Migration to the Cloud—It's Not Just Where You're Going…It's How You Get There
Discussions of the cloud tend to focus on the benefits that can be achieved once you get there—the cost savings, flexibility and innovation that are possible when you are no longer wrestling with the challenges of managing your IT on your premises.
But as with many things in life, the journey is as important as the destination. If where you are going is important, how you get there is just as critical.
When the cloud first came on the scene, most migrations were to software-as-a-service (SaaS)-based solutions such as Salesforce (SaaS still accounts for the largest part of the cloud market.) And while transitioning from traditional on-premises software to a hosted SaaS application requires a lot of planning around business issues (user roles, licensing/subscription costs, SLA requirements, customization), it demands less in the way of technology changes, because most of the nuts-and-bolts work is handled by the SaaS provider.
Cloud migration strategies are really just now coming into their own with the growing popularity of Infrastructure as a service (IaaS) and Platform as a service (PaaS). As it became possible to decommission data centers and have an IT infrastructure delivered via public clouds, private clouds, hybrid clouds or multiple clouds, people naturally began to look at different ways of getting there.
That's why migration strategies are getting much more attention as more organizations shift existing IT workloads and legacy apps to the cloud.
The white paper looks at the pros and cons of various migration –going totally cloud native, lift-and-shift of existing applications or refactoring/replatforming.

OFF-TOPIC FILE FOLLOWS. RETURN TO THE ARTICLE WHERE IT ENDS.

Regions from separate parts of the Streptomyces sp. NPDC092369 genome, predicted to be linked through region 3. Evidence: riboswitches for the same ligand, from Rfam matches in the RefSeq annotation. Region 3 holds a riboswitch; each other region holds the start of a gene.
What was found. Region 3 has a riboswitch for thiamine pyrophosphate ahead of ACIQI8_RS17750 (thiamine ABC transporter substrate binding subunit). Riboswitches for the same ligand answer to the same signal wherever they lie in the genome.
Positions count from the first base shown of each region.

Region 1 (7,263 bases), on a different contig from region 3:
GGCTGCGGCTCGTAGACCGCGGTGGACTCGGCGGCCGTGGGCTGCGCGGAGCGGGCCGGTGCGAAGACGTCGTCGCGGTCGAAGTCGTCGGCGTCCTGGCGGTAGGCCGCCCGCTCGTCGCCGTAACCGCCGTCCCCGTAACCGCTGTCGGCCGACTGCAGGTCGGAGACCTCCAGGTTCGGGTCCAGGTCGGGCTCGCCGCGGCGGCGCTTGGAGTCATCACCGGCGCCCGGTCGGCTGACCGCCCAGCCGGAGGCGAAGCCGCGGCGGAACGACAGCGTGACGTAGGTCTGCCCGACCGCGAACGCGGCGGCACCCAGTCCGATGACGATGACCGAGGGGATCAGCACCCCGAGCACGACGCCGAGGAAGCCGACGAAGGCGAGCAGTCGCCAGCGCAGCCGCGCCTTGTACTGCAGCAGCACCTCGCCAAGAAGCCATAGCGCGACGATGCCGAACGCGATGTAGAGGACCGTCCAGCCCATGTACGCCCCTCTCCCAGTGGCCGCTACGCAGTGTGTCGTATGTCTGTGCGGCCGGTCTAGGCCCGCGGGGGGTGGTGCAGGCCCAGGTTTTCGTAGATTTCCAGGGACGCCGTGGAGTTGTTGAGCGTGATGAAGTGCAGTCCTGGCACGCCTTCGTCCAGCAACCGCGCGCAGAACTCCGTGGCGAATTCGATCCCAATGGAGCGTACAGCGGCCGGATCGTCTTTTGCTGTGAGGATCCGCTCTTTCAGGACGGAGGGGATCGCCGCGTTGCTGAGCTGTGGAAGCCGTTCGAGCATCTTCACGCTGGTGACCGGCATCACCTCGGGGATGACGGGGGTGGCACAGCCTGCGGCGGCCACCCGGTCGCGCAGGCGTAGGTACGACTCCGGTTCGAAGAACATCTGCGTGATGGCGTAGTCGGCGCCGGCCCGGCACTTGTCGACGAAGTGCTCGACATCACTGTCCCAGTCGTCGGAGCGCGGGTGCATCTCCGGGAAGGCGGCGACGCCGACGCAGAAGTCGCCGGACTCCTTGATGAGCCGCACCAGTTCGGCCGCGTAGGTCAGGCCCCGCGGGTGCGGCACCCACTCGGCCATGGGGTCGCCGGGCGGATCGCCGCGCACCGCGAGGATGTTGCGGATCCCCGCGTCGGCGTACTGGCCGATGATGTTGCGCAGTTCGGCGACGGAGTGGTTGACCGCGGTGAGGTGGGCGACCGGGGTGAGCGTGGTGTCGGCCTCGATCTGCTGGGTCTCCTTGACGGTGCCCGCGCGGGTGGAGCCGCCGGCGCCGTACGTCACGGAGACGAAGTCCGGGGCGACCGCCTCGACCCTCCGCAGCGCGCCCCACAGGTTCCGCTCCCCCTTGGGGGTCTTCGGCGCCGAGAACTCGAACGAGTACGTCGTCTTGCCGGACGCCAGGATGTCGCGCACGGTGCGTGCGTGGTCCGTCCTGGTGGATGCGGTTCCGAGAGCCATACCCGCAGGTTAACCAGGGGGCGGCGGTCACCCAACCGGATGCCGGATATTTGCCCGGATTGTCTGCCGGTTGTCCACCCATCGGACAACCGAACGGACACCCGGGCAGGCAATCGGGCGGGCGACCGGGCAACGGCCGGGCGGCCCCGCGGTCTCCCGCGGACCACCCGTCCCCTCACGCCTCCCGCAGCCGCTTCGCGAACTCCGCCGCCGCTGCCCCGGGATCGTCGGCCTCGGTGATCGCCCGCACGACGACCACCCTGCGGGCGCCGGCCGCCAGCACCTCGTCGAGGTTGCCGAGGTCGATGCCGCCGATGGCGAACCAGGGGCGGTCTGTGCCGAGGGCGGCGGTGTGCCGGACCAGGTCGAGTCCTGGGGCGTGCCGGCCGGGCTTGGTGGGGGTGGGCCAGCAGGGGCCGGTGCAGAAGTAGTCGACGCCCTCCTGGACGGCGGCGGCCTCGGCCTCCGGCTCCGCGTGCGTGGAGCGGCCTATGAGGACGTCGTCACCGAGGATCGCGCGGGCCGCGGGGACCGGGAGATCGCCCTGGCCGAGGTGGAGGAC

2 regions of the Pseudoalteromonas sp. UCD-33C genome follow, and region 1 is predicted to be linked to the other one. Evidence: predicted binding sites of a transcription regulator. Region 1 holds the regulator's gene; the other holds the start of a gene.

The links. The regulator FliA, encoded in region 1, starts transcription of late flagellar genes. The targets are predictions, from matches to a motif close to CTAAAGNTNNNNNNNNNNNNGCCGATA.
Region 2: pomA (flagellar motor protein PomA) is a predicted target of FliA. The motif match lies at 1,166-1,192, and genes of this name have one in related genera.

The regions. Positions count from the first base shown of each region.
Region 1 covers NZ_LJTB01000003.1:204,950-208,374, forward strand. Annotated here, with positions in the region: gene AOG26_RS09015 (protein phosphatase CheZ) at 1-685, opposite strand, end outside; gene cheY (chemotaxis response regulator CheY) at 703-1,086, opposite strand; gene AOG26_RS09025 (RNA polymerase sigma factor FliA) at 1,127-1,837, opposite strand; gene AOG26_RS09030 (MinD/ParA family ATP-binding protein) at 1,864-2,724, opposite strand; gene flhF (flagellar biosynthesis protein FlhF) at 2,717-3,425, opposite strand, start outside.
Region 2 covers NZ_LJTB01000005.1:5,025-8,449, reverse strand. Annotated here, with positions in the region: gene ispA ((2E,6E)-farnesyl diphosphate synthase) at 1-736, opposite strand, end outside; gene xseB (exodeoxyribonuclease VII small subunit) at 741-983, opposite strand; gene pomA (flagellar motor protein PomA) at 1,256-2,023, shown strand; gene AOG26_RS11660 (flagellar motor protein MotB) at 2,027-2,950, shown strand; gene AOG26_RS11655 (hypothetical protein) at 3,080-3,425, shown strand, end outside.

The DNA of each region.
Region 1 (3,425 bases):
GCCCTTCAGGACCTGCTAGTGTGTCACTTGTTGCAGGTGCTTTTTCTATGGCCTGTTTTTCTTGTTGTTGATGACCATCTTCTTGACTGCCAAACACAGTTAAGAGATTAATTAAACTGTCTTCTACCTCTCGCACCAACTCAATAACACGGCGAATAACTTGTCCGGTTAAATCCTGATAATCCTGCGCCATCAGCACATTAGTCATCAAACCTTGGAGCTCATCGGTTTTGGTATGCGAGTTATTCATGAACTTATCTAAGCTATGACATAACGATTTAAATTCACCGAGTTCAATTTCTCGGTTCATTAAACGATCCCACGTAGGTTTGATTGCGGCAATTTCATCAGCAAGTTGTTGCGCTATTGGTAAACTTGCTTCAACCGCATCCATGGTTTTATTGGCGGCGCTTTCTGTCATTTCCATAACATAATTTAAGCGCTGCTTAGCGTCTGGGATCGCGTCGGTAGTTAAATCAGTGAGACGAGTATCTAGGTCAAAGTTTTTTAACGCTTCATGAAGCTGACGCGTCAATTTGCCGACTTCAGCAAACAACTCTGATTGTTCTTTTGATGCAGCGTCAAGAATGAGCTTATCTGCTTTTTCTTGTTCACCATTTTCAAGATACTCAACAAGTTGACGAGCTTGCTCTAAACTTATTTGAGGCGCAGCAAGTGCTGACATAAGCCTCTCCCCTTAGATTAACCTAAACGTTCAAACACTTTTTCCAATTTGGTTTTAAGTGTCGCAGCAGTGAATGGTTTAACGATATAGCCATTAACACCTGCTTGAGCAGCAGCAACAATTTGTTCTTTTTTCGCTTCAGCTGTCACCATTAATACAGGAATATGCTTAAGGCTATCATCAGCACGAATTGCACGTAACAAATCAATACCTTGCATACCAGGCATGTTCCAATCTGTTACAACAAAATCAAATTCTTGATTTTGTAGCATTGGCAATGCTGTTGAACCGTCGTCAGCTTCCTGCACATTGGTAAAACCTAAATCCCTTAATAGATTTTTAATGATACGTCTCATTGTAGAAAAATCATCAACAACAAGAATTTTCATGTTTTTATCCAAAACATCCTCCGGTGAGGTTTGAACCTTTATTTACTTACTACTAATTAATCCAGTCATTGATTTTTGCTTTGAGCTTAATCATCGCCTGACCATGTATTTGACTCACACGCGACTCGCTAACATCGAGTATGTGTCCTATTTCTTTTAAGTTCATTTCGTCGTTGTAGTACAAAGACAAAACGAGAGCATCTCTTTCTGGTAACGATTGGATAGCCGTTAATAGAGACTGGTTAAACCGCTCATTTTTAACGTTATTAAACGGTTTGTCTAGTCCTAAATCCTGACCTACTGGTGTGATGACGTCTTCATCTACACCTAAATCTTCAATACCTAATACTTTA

It also includes insights from a major cloud migration Navisite completed for a global insurance brokerage. The migration was technically challenging—more than 100 virtual servers and some 50 terabytes of data were migrated to Azure—and highly successful: a project slated to take months was completed in just four weeks.
At the conclusion of the project, both the Navisite and client teams reviewed some of the big lessons learned. Interestingly, while technical challenges were front and center during the migration, in the end, many of the big takeaways were related to the business practices that contributed to the successful outcome:
- Using C-Suite support to overcome many of the personal and political barriers that can cause IT projects to fail
- Do the pre-migration work that is so essential to minimizing impacts on user experience
- Saving time and money by using modeling and proofs-of-concept
- Lining up skills and resources in advance, rather than scrambling as inevitable problems arise
- Allocating the right amount of network bandwidth
At Navisite, we welcome the opportunity to provide more insights on the pros and cons of different migration strategies and also on the business and technical aspects of cloud migrations. It's largely because of our extensive experience with large and complex cloud migrations that Microsoft selected Navisite as one of just 40 providers to be included in its highly prestigious group of Azure Expert Managed Service Providers (MSPs). We are also one of Microsoft's four Centers of Excellence.